If Only Everybody Was Paid More
There are lots of ideas floating around about how to increase U.S. economic growth, with Democrats leaning toward stimulus and Republicans pushing more austerity. Then there's this suggestion: Our economic malaise can end by giving everyone, especially those at the bottom of the economic heap, a raise. It sounds too good to be true, and surely is.
The thinking goes like this: If only companies paid workers higher wages, they would have additional income to spend, increasing demand for goods and services and touching off a virtuous circle of rising investment, more hiring, higher pay and on and on until we reach some perfected plane of economic being.
The Daily Beast's Daniel Gross put it this way:
"Confronted with piles of cash mounting in their coffers, companies generally decide to return it to shareholders by paying dividends, buying back stock, or boosting CEO pay. When you suggest to CEOs that they might be better served by channeling that cash into higher wages, as I've done on a few occasions, they look at you like you have a third arm growing out of your forehead. It simply doesn't occur to them. "This is a serious problem. In fact, I'd argue that the pathology surrounding wages is the most serious problem holding back growth. Yes, there's a need for infrastructure investment, better training, greater investments in renewable energy, and educational programs. But the last, best form of stimulus available is the only one that hasn't been tried: paying people more."
This argument has a certain amount of emotional, if not logical, appeal. Why shouldn't companies pay their workers more? U.S. corporations were, after all, holding a record $1.45 trillion in cash at the end of 2012. Much of this bounty is the result of companies holding down head counts after making brutal cuts to their work forces during the recession, driving unemployment to the highest levels in almost 30 years. Rather than rehire the workers they got rid of, many companies are making do with part-time or temporary workers.
Another point that argues in favor of paying workers more: Labor's share of U.S. national income is at postwar lows. (The reasons for this are in dispute, however, and the causes are more likely structural and long-term rather than the cyclical fallout from the Great Recession.)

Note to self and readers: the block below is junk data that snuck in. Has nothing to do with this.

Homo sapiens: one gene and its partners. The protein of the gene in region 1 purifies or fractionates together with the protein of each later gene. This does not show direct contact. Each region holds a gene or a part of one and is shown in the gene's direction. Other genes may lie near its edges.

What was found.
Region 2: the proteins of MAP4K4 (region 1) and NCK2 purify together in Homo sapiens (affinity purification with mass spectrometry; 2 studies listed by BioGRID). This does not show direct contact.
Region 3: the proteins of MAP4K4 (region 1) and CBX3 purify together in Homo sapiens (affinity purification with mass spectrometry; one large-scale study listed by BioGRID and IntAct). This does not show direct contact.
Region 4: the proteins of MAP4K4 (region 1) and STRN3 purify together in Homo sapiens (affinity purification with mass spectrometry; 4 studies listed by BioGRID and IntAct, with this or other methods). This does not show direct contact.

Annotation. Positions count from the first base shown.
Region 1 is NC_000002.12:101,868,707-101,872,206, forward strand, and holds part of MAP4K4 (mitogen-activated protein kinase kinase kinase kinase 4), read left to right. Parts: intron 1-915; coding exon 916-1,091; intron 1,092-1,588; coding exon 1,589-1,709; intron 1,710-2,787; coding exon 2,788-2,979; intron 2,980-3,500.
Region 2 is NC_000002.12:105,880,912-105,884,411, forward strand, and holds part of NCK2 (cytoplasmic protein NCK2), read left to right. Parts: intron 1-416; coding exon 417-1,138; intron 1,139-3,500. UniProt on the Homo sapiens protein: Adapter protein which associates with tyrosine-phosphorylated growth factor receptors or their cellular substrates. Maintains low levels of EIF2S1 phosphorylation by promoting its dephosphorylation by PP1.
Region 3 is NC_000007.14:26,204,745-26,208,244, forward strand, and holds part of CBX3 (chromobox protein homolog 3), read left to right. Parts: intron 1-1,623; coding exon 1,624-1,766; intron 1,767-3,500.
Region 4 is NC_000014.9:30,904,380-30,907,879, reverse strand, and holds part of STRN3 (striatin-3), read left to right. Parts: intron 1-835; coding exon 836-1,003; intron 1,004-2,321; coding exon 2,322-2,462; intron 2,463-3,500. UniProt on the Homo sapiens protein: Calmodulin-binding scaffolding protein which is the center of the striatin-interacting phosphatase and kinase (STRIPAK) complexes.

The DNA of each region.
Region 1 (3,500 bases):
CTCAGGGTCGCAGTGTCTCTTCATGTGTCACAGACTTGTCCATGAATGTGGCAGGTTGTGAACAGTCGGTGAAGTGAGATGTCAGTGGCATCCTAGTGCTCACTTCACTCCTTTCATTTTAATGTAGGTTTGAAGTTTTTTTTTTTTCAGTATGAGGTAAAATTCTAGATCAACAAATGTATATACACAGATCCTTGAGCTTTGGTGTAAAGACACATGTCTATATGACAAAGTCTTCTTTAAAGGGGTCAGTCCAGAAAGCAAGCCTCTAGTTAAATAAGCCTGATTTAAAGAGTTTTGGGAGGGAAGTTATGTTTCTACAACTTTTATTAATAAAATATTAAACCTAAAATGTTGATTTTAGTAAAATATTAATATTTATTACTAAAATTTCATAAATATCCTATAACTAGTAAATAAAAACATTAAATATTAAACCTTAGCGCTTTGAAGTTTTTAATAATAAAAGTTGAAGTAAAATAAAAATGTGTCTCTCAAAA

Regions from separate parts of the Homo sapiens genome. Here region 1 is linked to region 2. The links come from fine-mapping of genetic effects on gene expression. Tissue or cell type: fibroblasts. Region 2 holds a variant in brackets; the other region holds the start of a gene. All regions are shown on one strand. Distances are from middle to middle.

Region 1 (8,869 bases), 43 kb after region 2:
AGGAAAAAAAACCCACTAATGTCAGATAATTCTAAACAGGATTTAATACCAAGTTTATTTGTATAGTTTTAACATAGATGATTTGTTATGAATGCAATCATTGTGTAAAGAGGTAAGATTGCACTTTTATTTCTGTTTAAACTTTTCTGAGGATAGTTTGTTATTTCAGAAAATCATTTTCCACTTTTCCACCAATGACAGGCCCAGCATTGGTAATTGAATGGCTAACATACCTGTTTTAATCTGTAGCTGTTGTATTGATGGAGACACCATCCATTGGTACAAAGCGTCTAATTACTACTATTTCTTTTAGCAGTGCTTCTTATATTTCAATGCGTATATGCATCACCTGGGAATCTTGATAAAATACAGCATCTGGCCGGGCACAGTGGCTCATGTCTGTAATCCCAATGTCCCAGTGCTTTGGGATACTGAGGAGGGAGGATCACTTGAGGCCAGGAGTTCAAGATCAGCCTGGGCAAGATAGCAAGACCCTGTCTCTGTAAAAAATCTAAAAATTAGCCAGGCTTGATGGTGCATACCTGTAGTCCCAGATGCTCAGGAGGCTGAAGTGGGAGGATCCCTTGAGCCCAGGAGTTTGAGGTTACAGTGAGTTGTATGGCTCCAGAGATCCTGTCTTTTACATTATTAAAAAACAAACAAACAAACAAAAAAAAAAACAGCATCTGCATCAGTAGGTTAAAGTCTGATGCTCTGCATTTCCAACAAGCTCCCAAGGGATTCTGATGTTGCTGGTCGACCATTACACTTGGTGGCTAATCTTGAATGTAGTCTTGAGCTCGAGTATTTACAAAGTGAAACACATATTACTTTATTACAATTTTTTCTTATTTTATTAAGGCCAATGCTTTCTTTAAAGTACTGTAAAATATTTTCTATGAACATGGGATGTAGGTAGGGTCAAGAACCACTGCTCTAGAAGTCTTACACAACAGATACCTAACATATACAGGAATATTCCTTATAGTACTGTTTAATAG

The flaw with the idea of raising worker's pay in today's economic setting is that it reflects an odd conceit about how businesses function: their goal is -- or should be -- to maximize profits for the benefit of their owners (or shareholders, the same thing). They do this in a competitive environment.
So what would happen if McDonald's Inc. paid its workers a dollar an hour more on average than rival Burger King? There are a couple of options. McDonald's could raise prices to cover the additional cost and endure the inevitable loss of customers to Burger King. Or, it could swallow the costs and hurt profit margins, which probably wouldn't sit well with investors who have other choices about where to put their money.
No one doubts that the pay at many of the jobs created since the recession ended more than four years ago aren't as good as the ones that were destroyed. The biggest reason these new jobs pay badly is because businesses can get away with it in a labor market that stinks.
Just by way of contrast, it's worth remembering that it wasn't all that long ago that fast-food restaurants and retailers were struggling to find workers during the Internet bubble years. At one point, companies even were paying hiring bonuses to low-wage hires, something usually only found in the highest corporate reaches and Wall Street.
Asking companies to make uneconomical decisions is a non-starter. It's fine to hope as Gross does that companies will feel a cultural or altruistic urge to increase pay. But until that happens, it's up to Democrats and Republicans to figure out other ways of improving economy, no matter how improbable that might seem.
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